Currently working my way through a maths problem, and I've hit a brick wall.

A circus acrobat is launched from a cannon that is aimed at 75 degrees above the ground. He leaves the barrel at a height of 4 meters, travelling at 6.5 meters per second. If the net must be placed at a height of 5.5 meters above the ground for safety, at what horizontal distance from the end of the cannon barrel should the centre of the net be placed so as to catch the acrobat exactly at that position? (Ignore air resistance, assume the acrobat's position can be approximated by a point and that g = 10 m/s^2. The centre of the net should be located ???? metres from the end of the cannon barrel.

Now, I know how to calculate the horizontal and vertical velocities, and I know the majority of the solving out for this, but I just cannot get the right answer. If anyone can show me the right way of solving this, I'd greatly appreciate it.


  • 2
    $\begingroup$ Welcome to Math.SE! If you can already solve some parts of the question, please include your own work so other people don't have to repeat it and can give you better feedback on what to do. Moreover, I think your question is better suited for Phys.SE, so I vote to migrate, even though the homework policy there is more stringent. $\endgroup$ – Hrodelbert May 8 '15 at 12:18
  • $\begingroup$ Cheers for the welcome. As for migration, I'm not fussed where this goes (this isn't technically "homework"; at least, I'm not being assessed on this question, I'm doing it so that when the homework comes around I know how to solve the question.) $\endgroup$ – iskelz May 8 '15 at 12:23
  • $\begingroup$ As far as I know, questions of this kind are always considered "homework" at Phys.SE, even though for you personally it is not. They just want to focus on more research oriented questions. $\endgroup$ – Hrodelbert May 8 '15 at 12:25
  • $\begingroup$ Ah fair enough then $\endgroup$ – iskelz May 8 '15 at 12:29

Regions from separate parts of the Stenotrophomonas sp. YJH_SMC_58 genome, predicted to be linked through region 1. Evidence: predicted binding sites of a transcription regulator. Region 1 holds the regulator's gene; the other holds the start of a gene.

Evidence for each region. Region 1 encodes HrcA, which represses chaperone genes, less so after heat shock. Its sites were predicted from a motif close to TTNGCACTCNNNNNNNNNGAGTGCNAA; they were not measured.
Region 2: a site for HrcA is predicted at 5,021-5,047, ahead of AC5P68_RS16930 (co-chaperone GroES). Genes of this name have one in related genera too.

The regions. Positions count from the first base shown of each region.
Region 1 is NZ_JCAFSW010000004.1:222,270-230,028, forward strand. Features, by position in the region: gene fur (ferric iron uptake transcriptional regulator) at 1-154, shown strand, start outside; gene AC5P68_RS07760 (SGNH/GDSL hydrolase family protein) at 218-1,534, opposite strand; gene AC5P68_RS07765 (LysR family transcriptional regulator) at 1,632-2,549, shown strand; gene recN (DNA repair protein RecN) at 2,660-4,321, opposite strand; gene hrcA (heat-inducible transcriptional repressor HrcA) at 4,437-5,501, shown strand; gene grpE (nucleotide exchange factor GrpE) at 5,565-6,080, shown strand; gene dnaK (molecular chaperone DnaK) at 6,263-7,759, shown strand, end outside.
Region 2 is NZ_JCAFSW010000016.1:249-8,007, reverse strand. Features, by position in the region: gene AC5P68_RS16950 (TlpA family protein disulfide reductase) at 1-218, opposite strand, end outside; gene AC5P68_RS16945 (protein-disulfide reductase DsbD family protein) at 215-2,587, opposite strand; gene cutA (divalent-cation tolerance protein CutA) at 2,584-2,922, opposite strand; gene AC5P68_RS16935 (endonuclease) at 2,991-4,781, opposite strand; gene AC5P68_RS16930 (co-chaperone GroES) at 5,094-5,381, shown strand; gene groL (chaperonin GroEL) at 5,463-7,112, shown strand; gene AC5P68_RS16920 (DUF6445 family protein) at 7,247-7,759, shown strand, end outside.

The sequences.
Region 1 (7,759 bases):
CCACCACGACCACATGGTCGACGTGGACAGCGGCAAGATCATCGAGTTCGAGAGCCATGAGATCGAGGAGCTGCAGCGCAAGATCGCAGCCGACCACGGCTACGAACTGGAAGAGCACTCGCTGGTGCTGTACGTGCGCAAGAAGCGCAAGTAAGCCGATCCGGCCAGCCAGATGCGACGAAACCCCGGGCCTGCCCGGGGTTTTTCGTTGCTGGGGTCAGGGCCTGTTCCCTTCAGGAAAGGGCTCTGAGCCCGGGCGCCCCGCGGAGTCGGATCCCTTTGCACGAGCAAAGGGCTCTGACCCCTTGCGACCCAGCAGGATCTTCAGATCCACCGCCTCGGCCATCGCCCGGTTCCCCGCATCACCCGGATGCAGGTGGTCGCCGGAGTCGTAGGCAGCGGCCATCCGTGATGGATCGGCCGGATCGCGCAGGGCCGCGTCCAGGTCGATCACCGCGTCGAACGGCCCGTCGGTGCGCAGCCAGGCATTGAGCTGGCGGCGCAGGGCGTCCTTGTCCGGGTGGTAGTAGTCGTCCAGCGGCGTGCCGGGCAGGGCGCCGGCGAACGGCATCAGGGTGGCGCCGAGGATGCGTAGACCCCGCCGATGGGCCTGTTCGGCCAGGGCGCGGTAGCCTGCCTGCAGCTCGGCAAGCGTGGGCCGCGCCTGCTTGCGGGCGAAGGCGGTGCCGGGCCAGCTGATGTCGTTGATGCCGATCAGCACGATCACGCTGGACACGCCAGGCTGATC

This problem involes solving the differential equation $$ (\dot{x}, \dot{y}) = (vx, vy) $$ and applying boundary conditions at the start and end of the flight to select the proper solution and infer the distance $d$. The physics is in providing the proper velocity $v(t)$.

Initial position and velocity (omitting units): $$ (x_0, y_0) = (0, 4) \quad (vx_0, vy_0) = 6.5 \, (\cos 75^\circ, \sin 75^\circ) $$ Final position: $$ (x_1, y_1) = (d, 5.5) $$ Motion: $$ (x,y) = \int\limits_0^t (vx(\tau), vy(\tau)\, d\tau + (x_0, y_0) $$ If you got the velocity components, this should be easy.

What is left is to look for $t_1$, the time to reach $y_1$. This will then allow to calculate $d = x_1$.

I get $d \approx 1.572$.


With an initial velocity vector of $6.5$ meters/second at an angle of $75$ degrees from horizontal, what is the vertical component of the acrobat's initial velocity?

What is the horizontal component of the acrobat's velocity?

With $10$ meters/second/second acceleration downward, in how many seconds $t_1$ does the acrobat's vertical velocity become zero?

Given the initial height $4$ meters above the ground, at what height $h_1$ meters above the ground is the acrobat after $t_1$ seconds (when their vertical velocity reaches zero)?

How far does the acrobat travel horizontally in $t_1$ seconds?

How many seconds $t_2$ does it take to fall from $h_1$ meters to $5.5$ meters?

How far does the acrobat travel horizontally in $t_2$ seconds?

Now where should the net be?

It may help if you draw yourself a diagram showing each of these events and the path the acrobat follows between them.


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